There are many ways to communicate and only a few that are appropriate for any given activity. Thinking about the emotional impact and intellectual complexity of the activity will help to define which medium is the best to choose. That selection process alone will go a long way to ensuring a successful outcome.
Interestingly, when thinking about emotional impact many leaders focus on the negative end of the spectrum. It’s simplistic to think that only negative emotional responses need to be planned for and managed. The message may be received with relief and enthusiasm but those responses need to be managed too. Just as an antagonistic response can threaten an activity, an energetic and positive one with no focus can do as much damage.
Low emotional impact and low intellectual complexity.
The message is simple, with little risk of misunderstanding and no requirement for high levels of emotional investment.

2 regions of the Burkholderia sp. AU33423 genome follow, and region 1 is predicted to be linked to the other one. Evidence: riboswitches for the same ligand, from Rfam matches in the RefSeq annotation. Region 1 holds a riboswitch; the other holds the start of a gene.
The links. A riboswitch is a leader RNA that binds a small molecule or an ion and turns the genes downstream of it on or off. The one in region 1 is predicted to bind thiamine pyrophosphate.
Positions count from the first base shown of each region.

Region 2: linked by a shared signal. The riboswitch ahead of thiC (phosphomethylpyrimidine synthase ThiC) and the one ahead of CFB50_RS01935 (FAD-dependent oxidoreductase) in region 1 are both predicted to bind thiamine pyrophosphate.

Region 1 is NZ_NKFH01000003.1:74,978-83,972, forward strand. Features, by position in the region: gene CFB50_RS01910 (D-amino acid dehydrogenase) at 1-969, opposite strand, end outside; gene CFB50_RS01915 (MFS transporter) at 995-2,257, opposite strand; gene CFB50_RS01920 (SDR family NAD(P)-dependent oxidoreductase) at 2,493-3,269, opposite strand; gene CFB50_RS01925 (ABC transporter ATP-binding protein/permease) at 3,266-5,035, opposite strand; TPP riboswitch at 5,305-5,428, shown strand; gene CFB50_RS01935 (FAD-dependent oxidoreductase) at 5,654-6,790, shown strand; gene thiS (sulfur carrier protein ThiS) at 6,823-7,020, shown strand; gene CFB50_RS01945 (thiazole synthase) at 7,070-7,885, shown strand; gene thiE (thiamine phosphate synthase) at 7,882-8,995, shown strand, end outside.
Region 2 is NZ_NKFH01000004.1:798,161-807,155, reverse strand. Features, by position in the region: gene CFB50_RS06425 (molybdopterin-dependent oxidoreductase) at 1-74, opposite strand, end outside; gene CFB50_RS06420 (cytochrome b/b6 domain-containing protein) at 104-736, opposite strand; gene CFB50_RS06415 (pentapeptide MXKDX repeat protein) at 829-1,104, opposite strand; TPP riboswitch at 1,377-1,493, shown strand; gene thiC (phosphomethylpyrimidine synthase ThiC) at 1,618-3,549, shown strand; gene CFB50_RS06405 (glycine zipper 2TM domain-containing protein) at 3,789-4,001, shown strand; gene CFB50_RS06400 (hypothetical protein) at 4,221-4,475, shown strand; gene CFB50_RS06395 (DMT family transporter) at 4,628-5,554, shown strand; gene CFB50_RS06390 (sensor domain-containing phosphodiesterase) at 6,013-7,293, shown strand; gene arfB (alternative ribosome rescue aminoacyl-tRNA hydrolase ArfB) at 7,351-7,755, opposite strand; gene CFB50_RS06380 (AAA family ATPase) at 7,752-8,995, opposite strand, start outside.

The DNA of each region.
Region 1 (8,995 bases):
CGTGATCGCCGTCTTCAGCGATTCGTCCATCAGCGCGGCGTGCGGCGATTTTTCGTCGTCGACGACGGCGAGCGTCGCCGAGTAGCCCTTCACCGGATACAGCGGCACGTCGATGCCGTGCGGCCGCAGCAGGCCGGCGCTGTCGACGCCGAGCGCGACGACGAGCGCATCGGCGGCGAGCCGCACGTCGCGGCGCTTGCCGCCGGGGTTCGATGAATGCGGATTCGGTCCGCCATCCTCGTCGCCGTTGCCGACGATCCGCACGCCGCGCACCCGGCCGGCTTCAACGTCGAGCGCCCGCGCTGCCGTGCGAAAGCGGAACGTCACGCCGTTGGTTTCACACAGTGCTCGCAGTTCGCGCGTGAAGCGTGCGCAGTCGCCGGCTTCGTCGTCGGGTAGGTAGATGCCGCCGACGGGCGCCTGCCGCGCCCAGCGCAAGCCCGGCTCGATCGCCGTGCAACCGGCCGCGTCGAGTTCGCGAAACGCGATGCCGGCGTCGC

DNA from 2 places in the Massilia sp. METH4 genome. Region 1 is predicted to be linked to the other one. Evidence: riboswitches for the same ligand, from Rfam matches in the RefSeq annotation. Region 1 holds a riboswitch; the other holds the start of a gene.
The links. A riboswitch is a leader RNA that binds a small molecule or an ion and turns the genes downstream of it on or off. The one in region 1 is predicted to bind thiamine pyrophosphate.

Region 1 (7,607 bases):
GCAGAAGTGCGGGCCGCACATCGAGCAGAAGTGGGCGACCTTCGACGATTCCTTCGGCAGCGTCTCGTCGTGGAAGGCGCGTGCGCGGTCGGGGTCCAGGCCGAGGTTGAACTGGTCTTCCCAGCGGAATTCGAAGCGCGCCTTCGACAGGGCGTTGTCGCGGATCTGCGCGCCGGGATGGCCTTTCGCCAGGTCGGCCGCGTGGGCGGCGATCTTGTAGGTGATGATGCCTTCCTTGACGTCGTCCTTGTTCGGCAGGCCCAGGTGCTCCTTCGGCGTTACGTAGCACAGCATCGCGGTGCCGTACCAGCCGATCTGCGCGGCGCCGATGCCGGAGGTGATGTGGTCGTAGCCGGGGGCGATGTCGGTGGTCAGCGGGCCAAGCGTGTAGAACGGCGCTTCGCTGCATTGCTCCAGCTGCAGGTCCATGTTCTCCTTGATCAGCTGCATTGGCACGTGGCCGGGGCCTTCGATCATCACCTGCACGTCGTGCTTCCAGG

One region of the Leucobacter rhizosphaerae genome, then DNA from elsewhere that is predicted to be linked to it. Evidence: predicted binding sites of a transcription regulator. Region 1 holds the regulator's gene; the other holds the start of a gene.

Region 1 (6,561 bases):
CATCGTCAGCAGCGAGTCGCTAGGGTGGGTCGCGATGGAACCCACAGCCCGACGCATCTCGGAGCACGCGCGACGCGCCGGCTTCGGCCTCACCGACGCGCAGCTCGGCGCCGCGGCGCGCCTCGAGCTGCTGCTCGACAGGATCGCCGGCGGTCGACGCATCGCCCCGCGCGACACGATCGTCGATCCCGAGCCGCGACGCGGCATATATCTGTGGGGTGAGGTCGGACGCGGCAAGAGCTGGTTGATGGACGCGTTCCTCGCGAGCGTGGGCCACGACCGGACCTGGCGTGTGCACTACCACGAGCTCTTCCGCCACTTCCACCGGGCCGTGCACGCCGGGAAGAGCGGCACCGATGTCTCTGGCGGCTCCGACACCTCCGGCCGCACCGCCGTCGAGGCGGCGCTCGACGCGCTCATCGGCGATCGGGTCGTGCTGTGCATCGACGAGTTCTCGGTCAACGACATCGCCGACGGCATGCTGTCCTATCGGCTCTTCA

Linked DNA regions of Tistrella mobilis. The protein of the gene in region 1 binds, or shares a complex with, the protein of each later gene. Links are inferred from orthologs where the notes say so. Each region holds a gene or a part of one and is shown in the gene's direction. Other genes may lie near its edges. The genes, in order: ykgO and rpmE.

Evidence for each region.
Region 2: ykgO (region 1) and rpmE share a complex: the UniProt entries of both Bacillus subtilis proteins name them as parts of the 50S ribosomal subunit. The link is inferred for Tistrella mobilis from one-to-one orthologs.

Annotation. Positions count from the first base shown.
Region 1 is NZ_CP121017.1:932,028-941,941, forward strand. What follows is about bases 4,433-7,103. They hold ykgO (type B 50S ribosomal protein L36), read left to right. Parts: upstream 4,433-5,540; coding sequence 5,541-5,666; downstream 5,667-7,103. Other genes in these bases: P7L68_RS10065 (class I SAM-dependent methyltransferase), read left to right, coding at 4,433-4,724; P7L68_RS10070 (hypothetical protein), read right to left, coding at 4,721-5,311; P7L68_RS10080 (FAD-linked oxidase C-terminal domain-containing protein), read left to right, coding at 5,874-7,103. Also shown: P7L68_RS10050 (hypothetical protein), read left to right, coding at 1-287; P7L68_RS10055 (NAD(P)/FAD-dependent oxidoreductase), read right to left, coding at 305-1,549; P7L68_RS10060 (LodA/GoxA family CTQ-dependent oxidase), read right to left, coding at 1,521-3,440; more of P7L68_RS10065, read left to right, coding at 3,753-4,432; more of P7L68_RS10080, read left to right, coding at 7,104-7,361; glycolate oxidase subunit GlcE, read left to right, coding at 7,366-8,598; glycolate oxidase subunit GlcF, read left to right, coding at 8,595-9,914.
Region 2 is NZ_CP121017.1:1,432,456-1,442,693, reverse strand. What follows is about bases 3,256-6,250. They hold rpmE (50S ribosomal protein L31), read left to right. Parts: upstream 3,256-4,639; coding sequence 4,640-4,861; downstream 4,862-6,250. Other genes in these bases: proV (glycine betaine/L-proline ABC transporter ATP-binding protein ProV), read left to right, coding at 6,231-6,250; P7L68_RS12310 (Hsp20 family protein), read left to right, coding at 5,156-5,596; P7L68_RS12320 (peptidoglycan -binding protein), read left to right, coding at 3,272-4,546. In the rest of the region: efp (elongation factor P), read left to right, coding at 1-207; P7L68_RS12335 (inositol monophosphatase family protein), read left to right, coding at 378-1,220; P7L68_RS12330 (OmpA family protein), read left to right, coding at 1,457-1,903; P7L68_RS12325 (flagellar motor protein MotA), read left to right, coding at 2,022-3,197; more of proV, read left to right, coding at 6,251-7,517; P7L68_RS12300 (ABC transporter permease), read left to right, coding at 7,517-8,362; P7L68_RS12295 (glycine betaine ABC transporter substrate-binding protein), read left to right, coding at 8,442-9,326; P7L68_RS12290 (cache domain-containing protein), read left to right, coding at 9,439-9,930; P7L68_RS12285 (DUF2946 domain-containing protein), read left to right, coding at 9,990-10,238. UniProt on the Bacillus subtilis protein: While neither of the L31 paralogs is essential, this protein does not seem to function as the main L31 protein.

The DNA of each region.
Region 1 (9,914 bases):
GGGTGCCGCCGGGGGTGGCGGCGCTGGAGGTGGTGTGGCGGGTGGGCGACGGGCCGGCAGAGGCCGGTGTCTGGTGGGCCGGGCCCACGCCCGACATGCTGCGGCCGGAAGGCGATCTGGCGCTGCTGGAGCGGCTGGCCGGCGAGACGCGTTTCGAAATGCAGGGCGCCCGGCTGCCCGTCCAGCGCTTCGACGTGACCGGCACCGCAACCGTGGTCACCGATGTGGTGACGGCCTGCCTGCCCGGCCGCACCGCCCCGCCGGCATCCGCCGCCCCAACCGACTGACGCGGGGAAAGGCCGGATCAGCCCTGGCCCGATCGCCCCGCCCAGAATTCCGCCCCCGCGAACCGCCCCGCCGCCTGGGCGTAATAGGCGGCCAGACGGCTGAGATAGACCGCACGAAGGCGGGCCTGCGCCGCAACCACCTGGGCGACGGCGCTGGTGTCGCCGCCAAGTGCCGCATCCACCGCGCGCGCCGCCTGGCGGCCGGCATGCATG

· Voicemail message
· Note on desk
High emotional impact and low intellectual complexity.
The message is simple but emotionally charged and requires action from the recipient.
· Telephone or Skype conversation
· Ad hoc meeting
Low emotional impact and high intellectual complexity.
The message is not contentious and largely factual, but the concepts or requirements are complex.
High emotional impact and high intellectual complexity.
The message has a high potential for misunderstanding and emotionally charged responses. There is a high need for the recipient to full appreciate their actions and those of others, as well as having a high level of emotional investment in the activity.
· Video conference
· Formal meeting